While we had been working on a disaster resilience initiative, last fortnight has proved we are nowhere near there. It has been a challenging experience running a team size of ours remotely for extended periods. I have intentionally kept this post off the topic of financial impact and insurance, as my intention is to ponder the human elements in such situations. If you have experienced similar challenges and have found steps that work well, or does not work so well, I will be glad to hear.

As with what I saw in Christchurch, I am pleasantly surprised at the resilience of the team. Human beings have an amazing capacity to adapt to challenging situations.

Image Credit: Stuff.co.nz

Can you manage all projects through PRINCE2 or Agile?


Christchurch Quake Map

I have been an avid advocate for PRINCE2 as the project management methodology with agile practices incorporated to deliver the specialised products of the project (software, hardware, service etc.). I have recently been working with the Canterbury Earthquake Recovery Authority (CERA) to provide geospatial support required for evidence based decision making as it charts a course for a difficult journey to bring Christchurch city and the Canterbury region as a whole back on its feet. This has led me to ask if PRINCE2 or agile methodologies can be used to deliver a project of this nature.

Let us review the fundamental tenets of the two methodologies. The key to PRINCE2 is the management structure of the organisation. Here I refer to the project management structure with the Senior User representatives as the organisation, rather than the entity which the project is being conducted for. In a state of emergency or its aftermath, most of the staff in CERA are seconded from other government agencies. They are so busy keeping the ‘lights on’ in their existing roles, having an effective Senior User group becomes virtually impossible.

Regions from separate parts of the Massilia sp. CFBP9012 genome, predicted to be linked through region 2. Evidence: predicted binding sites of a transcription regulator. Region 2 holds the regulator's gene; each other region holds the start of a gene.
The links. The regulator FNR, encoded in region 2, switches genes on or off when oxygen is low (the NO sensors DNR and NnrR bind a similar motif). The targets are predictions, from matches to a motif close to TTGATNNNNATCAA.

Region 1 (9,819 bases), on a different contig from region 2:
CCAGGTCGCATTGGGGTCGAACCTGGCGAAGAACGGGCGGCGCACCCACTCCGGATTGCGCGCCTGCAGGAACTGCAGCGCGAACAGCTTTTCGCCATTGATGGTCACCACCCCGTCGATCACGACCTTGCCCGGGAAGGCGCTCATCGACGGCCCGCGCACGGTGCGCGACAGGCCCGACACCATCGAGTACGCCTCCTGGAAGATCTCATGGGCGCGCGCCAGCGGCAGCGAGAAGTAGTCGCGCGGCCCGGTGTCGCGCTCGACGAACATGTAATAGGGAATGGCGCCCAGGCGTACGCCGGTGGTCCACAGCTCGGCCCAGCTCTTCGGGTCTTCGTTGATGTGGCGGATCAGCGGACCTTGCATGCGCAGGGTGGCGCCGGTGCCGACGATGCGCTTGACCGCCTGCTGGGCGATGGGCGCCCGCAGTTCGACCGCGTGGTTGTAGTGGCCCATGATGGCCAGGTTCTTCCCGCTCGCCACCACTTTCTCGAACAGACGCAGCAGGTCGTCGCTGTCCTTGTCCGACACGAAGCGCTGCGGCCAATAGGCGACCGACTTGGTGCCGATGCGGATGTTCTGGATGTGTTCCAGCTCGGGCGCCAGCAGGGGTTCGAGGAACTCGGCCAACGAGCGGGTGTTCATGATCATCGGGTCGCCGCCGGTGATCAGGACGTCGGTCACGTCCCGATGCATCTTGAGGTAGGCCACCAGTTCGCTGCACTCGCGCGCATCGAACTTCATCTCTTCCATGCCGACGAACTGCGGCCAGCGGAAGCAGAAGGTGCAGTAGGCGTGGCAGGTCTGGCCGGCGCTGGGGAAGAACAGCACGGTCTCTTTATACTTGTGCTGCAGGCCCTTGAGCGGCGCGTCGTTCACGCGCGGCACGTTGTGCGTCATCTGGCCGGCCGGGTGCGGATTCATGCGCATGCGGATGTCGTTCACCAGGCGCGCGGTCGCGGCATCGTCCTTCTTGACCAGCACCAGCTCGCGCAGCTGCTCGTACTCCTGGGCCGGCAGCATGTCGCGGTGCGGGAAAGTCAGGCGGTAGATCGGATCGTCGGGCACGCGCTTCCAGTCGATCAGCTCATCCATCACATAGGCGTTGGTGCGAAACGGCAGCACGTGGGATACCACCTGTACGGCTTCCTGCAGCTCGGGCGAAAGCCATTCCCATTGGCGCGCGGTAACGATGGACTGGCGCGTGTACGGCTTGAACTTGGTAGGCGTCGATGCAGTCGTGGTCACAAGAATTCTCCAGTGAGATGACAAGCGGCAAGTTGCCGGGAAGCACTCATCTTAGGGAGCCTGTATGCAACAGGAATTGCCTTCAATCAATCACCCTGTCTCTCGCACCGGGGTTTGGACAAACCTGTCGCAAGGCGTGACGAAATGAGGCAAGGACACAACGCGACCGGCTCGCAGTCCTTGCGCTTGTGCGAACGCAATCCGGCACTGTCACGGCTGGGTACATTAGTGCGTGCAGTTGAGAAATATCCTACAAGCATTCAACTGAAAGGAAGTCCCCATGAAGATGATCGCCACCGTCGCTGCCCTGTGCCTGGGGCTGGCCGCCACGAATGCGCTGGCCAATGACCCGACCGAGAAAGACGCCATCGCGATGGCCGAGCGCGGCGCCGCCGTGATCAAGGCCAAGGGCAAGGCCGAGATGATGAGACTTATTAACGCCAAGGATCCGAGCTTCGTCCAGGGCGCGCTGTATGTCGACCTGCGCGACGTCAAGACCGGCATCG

Agile too requires participation of the stakeholders. It is assumed the users have the ability to help plan, prioritise the product backlog and provide timely feedback of stories in progress. Many of the staff simply do not have the time luxury to do justice to that. They are not only involved in the recovery of the region, but also their individual lives. Priorities also change from day to day. While some may argue this is ideal for agile delivery, there is a limit to agility. The fine line between agility and chaos is crossed more often than not.

A factor that has impact on both methodologies is the fact that most data owners are outside CERA and the service provider. Data is owned by the city and regional regulatory authorities, engineering companies assessing the damage. While there are some powers that CERA can use to ensure data requests, it becomes a futile exercise brandishing big guns to achieve small gains. What is required is more of people (or organisation) management to ensure high morale and a sense of accomplishment together.

The key to success here is programme management ahead of time. It is key to have a Spatial Data Infrastructure (SDI) where the various agencies can find and harvest data. Encouragement needs to be provided to ensure participation is seen as beneficial to all parties. There is always apprehension about data quality and the likelihood of others discovering those errors. Rather than having those as barriers to participation, it needs to be seen as opportunities to improve data quality through feedback.

When not in emergency, it may seem there is little benefit to undertaking such a programme. Benefits of the programme needs to be judged not on what it is achieving in the existing business processes of the organisations, rather the opportunity costs of not having knowledge or access to the data to undertake more accurate analysis or create additional products. In times of emergency this becomes the information backbone of recovery efforts and policy decision making. This has to be managed as a programme, not a project.